Monday, September 14, 2009


Parents often worry about the friends to whom their children attach.  They wonder if the friendships are healthy and positive.  They're not sure if they have the right to pass judgement on those friendships.  It's my opinion that parents should exert influence on their children's choice of playmates.

Without doubt, the major social force shaping the child is the family.  This influence may be helpful or not. A child's attachment to home may or may not be intense.  But, throughout a child's developmental years, and that is from birth to 20+ years old, the home can be, and usually is, the child's primary developmental resource.  Second to the home are a child's peers.  Peer influence is a powerful shaper of personality and values throughout a person's life.  Increasingly, electronic media is fulfilling this role along with close human contacts.  The brain records and replicates what it sees.  So, unfortunately, "reality" tv is real to the brain.

Thus, kids are prone to accept and imitate that which they see.  Teachers have recognized for years that classes demonstrate a sort of personality, different from previous classes.  This so-called "personality" is relatively stable across classrooms and years.  Why?  I think it's because young people see and experience the dominant personalities in that group.  Over time, they become more like those personalities.  Should a parent or teacher "judge" or evaluate the child's social relationships?  I say, "Yes," quite emphatically.  To not do so would be abandoning a major responsibility as an adult:  guiding the growth of those in our charge.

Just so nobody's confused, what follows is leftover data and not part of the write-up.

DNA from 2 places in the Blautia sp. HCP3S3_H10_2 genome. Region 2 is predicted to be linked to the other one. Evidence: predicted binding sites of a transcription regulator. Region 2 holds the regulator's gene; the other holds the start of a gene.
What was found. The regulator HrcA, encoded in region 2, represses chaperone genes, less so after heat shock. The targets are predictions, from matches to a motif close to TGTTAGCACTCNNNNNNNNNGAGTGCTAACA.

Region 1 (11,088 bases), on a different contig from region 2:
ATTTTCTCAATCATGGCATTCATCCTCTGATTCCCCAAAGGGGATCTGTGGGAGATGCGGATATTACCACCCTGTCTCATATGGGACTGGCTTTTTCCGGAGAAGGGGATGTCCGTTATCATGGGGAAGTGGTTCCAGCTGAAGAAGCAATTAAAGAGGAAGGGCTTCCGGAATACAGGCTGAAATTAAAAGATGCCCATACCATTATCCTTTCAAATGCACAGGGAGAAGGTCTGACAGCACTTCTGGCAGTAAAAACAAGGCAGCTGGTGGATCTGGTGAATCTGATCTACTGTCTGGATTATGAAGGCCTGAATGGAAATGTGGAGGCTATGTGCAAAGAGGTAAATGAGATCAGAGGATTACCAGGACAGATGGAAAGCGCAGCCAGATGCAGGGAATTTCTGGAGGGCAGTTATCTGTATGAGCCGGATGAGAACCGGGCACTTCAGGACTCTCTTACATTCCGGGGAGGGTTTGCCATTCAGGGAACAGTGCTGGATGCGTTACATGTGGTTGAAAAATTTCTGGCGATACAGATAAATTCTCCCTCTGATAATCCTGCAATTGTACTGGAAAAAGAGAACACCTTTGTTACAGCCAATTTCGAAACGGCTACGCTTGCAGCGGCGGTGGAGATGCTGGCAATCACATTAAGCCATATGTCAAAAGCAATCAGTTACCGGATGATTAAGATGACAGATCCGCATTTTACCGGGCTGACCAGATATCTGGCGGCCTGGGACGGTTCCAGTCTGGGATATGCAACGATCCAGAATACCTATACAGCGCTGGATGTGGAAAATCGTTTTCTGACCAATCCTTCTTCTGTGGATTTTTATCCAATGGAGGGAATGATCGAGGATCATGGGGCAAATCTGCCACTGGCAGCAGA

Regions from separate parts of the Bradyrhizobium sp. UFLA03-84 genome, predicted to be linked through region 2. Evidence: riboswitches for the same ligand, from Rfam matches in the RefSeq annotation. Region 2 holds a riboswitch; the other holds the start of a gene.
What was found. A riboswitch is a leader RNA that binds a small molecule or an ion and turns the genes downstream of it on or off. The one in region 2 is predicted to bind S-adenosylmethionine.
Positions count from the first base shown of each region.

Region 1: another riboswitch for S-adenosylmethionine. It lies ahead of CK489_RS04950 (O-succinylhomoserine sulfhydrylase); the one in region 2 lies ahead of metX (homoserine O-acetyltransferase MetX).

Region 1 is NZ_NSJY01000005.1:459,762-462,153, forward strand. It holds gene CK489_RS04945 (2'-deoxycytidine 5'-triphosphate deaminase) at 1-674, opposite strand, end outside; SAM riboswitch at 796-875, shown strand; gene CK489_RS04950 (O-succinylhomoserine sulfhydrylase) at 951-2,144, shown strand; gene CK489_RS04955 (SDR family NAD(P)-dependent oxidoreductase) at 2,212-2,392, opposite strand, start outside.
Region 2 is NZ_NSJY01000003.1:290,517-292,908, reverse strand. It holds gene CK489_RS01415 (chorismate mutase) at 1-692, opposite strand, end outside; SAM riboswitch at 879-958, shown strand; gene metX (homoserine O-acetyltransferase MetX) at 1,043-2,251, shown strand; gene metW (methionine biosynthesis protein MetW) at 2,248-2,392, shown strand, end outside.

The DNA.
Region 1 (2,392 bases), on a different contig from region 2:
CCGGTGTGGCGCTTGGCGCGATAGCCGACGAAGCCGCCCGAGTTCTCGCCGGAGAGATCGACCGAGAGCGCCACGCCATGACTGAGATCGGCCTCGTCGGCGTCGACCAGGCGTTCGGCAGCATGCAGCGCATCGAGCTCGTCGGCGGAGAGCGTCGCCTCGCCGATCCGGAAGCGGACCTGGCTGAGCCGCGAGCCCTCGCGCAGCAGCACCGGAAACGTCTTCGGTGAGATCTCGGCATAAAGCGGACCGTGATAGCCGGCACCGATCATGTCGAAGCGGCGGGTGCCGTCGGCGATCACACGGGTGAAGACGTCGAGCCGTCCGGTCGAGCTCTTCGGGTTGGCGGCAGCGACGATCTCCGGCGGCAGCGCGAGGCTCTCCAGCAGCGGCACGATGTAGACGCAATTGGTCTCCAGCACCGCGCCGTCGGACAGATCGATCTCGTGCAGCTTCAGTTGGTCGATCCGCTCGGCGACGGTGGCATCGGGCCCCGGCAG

Should the adult forbid such relationships?  I think not.  We've all heard about the "forbidden fruit."  By forcefully attempting to direct the child's associations, the adult runs the great and real risk of pushing their child more deeply into such attachments.  There are better tools available.  By encouraging a wide variety of activities, many with the family, but outside activities like church, sports, and clubs as well, the parent helps the child construct a more divers and realistic "reality."  Having many attachments allows the child to evaluate people and actions in a broader and, I think, safer context.  Even television, with it's slick appeals to dominating the brain, will have less impact on a child's development if the child has broad experience with real people and activities.

Influence is the key.  It can be direct in the way that the "right way" is modeled by parents in the family. It can be indirect through a broad spectrum of activities outside the home.  "Reality therapy"can be a powerful force in shaping the values of our young people.

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